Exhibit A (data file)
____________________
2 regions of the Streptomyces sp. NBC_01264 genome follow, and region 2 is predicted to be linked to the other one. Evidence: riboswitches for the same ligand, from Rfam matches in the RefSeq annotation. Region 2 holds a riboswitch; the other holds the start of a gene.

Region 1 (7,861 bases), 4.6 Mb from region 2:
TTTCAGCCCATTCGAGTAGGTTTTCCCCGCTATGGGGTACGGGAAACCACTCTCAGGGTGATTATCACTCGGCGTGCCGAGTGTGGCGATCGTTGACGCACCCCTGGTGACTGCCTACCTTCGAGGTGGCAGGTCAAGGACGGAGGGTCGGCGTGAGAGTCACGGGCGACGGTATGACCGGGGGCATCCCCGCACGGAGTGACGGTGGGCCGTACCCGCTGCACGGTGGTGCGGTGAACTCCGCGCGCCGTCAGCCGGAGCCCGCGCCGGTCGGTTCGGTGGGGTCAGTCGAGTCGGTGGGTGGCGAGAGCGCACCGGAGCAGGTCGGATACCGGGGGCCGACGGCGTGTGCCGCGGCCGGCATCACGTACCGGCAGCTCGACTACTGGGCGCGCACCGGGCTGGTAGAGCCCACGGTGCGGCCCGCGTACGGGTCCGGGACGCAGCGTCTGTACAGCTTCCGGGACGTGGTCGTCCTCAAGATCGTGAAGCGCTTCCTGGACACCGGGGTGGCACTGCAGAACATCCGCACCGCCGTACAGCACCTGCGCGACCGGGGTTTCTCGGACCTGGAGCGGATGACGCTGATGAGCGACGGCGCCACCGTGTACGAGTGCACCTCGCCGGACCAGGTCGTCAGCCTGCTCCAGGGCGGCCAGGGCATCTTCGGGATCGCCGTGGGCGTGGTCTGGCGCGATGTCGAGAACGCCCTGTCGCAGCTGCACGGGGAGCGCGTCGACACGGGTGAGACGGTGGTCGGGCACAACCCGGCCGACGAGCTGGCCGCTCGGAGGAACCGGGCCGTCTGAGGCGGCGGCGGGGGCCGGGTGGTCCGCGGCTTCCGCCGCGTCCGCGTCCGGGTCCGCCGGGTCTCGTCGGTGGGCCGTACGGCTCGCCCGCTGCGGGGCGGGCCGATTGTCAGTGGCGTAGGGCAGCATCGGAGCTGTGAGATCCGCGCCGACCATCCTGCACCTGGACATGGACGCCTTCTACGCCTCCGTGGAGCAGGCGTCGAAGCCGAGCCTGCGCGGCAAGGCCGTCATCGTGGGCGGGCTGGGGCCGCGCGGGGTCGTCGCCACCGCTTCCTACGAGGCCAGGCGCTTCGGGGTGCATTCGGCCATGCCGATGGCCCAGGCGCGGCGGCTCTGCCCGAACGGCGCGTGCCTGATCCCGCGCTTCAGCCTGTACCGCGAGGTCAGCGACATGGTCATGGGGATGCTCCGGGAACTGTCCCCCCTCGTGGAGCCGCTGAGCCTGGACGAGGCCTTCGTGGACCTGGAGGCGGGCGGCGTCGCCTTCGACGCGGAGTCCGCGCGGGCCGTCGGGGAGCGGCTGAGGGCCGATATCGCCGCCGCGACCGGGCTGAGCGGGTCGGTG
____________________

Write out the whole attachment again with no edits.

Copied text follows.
2 regions of the Streptomyces sp. NBC_01264 genome follow, and region 2 is predicted to be linked to the other one. Evidence: riboswitches for the same ligand, from Rfam matches in the RefSeq annotation. Region 2 holds a riboswitch; the other holds the start of a gene.

Region 1 (7,861 bases), 4.6 Mb from region 2:
TTTCAGCCCATTCGAGTAGGTTTTCCCCGCTATGGGGTACGGGAAACCACTCTCAGGGTGATTATCACTCGGCGTGCCGAGTGTGGCGATCGTTGACGCACCCCTGGTGACTGCCTACCTTCGAGGTGGCAGGTCAAGGACGGAGGGTCGGCGTGAGAGTCACGGGCGACGGTATGACCGGGGGCATCCCCGCACGGAGTGACGGTGGGCCGTACCCGCTGCACGGTGGTGCGGTGAACTCCGCGCGCCGTCAGCCGGAGCCCGCGCCGGTCGGTTCGGTGGGGTCAGTCGAGTCGGTGGGTGGCGAGAGCGCACCGGAGCAGGTCGGATACCGGGGGCCGACGGCGTGTGCCGCGGCCGGCATCACGTACCGGCAGCTCGACTACTGGGCGCGCACCGGGCTGGTAGAGCCCACGGTGCGGCCCGCGTACGGGTCCGGGACGCAGCGTCTGTACAGCTTCCGGGACGTGGTCGTCCTCAAGATCGTGAAGCGCTTCCTGGACACCGGGGTGGCACTGCAGAACATCCGCACCGCCGTACAGCACCTGCGCGACCGGGGTTTCTCGGACCTGGAGCGGATGACGCTGATGAGCGACGGCGCCACCGTGTACGAGTGCACCTCGCCGGACCAGGTCGTCAGCCTGCTCCAGGGCGGCCAGGGCATCTTCGGGATCGCCGTGGGCGTGGTCTGGCGCGATGTCGAGAACGCCCTGTCGCAGCTGCACGGGGAGCGCGTCGACACGGGTGAGACGGTGGTCGGGCACAACCCGGCCGACGAGCTGGCCGCTCGGAGGAACCGGGCCGTCTGAGGCGGCGGCGGGGGCCGGGTGGTCCGCGGCTTCCGCCGCGTCCGCGTCCGGGTCCGCCGGGTCTCGTCGGTGGGCCGTACGGCTCGCCCGCTGCGGGGCGGGCCGATTGTCAGTGGCGTAGGGCAGCATCGGAGCTGTGAGATCCGCGCCGACCATCCTGCACCTGGACATGGACGCCTTCTACGCCTCCGTGGAGCAGGCGTCGAAGCCGAGCCTGCGCGGCAAGGCCGTCATCGTGGGCGGGCTGGGGCCGCGCGGGGTCGTCGCCACCGCTTCCTACGAGGCCAGGCGCTTCGGGGTGCATTCGGCCATGCCGATGGCCCAGGCGCGGCGGCTCTGCCCGAACGGCGCGTGCCTGATCCCGCGCTTCAGCCTGTACCGCGAGGTCAGCGACATGGTCATGGGGATGCTCCGGGAACTGTCCCCCCTCGTGGAGCCGCTGAGCCTGGACGAGGCCTTCGTGGACCTGGAGGCGGGCGGCGTCGCCTTCGACGCGGAGTCCGCGCGGGCCGTCGGGGAGCGGCTGAGGGCCGATATCGCCGCCGCGACCGGGCTGAGCGGGTCGGTG